Populist’s Electoral Success Forcing Europe to Think Twice About New Mass-Migration Schemes

MUNICH, GERMANY - JANUARY 11: Supporters of the right-wing populist group Pegida, holding a placard 'Merkel muss weg' ('Merkel Off') march on January 11, 2016 in Munich, Germany. Pegida and other right-wing activists have been quick to latch on to the New Year's Eve sex attacks in Cologne. Over 100 …
Johannes Simon/Getty Images

Germany has U-turned and blocked a new European Union (EU) mass migration scheme it once supported, because of the electoral success of the anti-mass migration AfD party, a Member of the European Parliament (MEP) has said.

The unelected European Commission is currently pushing through reforms to asylum and migration policies, including the forced relocation of refugees and a new so-called “Blue Card” scheme to bring in thousands more “skilled” migrants.

The Commission pitched the scheme in 2016, claiming there will be 756,000 unfilled ICT jobs in the bloc by 2020, which can be filled by migrants instead of training up Europeans.

Angela Merkel’s Germany initially backed the “Blue Card” mass migration scheme, being negotiated behind closed doors, but switch to blocking it soon after September’s federal elections, an MEP claims.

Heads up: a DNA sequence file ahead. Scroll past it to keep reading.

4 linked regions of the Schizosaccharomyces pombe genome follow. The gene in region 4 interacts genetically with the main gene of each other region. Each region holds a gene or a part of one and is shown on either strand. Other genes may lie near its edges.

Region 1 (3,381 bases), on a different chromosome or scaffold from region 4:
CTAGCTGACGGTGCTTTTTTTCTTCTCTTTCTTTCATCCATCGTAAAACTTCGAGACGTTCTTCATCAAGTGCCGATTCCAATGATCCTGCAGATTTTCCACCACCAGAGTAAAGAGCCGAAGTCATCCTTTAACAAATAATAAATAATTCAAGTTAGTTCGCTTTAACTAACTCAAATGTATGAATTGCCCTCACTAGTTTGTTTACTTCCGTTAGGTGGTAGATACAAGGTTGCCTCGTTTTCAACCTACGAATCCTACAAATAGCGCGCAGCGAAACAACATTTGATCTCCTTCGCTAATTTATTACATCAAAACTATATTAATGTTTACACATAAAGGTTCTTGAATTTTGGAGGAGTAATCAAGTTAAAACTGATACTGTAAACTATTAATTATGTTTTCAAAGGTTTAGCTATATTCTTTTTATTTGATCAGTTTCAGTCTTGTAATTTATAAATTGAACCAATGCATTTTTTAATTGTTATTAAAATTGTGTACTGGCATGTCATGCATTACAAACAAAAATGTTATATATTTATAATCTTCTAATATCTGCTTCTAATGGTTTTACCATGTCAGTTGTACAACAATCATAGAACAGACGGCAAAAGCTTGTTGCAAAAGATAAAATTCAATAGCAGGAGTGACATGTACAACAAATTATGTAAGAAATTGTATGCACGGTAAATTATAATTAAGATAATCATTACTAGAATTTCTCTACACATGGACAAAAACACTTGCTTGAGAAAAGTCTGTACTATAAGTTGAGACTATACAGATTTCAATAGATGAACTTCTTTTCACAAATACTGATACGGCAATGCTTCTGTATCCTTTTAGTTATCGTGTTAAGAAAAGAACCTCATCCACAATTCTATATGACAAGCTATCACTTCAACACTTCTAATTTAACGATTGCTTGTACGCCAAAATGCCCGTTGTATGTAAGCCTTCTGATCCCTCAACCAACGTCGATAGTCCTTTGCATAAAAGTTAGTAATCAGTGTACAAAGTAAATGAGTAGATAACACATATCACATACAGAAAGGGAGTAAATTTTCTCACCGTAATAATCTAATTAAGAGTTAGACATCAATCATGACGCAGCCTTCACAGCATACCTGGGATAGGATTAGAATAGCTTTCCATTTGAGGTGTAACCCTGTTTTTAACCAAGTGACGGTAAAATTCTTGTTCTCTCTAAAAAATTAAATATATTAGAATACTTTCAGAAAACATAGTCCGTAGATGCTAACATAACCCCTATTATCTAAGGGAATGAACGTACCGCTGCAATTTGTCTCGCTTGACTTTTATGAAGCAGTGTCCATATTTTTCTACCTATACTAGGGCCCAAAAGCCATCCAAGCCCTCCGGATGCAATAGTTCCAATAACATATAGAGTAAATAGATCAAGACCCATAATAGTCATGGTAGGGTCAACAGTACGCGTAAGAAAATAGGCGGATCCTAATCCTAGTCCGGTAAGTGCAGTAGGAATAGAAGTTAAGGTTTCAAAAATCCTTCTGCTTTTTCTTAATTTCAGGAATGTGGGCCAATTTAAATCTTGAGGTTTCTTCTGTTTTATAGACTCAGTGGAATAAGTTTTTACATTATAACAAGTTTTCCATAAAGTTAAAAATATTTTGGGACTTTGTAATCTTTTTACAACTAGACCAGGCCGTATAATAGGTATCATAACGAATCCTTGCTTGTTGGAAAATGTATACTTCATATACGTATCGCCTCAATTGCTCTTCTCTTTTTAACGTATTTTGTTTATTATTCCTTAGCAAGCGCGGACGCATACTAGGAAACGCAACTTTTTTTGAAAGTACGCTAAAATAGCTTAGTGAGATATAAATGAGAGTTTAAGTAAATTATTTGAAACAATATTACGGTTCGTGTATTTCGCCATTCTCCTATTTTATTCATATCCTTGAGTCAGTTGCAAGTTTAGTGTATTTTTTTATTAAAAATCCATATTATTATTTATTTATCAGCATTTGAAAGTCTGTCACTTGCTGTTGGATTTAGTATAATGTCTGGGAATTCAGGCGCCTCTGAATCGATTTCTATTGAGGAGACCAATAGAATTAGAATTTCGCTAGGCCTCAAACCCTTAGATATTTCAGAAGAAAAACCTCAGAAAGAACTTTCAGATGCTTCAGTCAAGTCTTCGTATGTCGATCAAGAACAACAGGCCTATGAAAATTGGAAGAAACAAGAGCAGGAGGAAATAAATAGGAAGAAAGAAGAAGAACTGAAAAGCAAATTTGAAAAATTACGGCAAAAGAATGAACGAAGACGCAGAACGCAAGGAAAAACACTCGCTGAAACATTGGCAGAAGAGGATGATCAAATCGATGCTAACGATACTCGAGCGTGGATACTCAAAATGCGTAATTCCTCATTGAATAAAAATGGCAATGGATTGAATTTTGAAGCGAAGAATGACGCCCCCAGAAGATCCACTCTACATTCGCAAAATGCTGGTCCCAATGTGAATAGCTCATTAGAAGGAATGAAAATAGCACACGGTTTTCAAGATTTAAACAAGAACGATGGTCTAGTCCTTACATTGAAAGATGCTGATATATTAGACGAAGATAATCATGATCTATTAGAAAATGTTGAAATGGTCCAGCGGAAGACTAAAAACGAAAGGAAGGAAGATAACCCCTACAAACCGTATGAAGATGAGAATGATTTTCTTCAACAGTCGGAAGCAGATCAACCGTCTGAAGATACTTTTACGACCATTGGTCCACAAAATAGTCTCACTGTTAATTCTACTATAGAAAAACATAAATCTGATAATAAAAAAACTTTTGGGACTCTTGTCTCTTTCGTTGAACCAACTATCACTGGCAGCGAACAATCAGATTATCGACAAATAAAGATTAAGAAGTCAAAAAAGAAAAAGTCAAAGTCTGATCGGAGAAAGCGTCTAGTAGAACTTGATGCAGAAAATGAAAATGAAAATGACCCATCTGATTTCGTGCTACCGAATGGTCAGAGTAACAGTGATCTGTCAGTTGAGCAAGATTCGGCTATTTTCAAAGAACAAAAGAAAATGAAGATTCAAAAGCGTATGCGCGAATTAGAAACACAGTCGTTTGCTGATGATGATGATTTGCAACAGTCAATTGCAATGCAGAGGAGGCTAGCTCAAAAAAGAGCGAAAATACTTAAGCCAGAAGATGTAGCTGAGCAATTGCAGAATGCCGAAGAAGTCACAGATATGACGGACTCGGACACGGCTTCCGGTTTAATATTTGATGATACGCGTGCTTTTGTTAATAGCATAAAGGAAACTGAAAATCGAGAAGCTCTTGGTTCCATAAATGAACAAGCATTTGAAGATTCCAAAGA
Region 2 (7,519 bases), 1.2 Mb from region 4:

The AfD shocked the nation by winning 94 seats, and Mrs. Merkel’s party, that oversaw the 2015 migrant crisis and arrival of more than a million people from the Middle East, suffered their worst election performance since the war.

Following the vote, Mrs. Merkel defended her open borders policy and insisted the AfD would not influence her migrant and foreign policy in the future. Yet, an MEP now claims policy changed almost immediately.

“It is not being blocked by central and eastern European countries, it is being blocked and outright rejected by Germany,” explained Claude Moraes, a British Labour party MEP, reports the EUobserver website.

Mr. Moraes, who chairs the parliament’s civil liberties committee, said Germany’s change of heart on the Blue Card proposal came soon after the elections, which he claimed was the cause.

“It was a consequence of the AfD, the change in government, the fact that a new immigration bill is coming out,” he added.

The Commission’s director-general on migration and home affairs told MEPs earlier this week that they do not know how to force the reforms through, and are trying to come up with proposals.

She also said talks among legislators on reforms to other migration issues have not even started, such as the asylum procedures and the Dublin agreement, which means migrants must register in the first EU nation they enter.

“When you want to use Dublin, when you want to have efficient procedures you cannot be without this regulation,” she said.


Please let us know if you're having issues with commenting.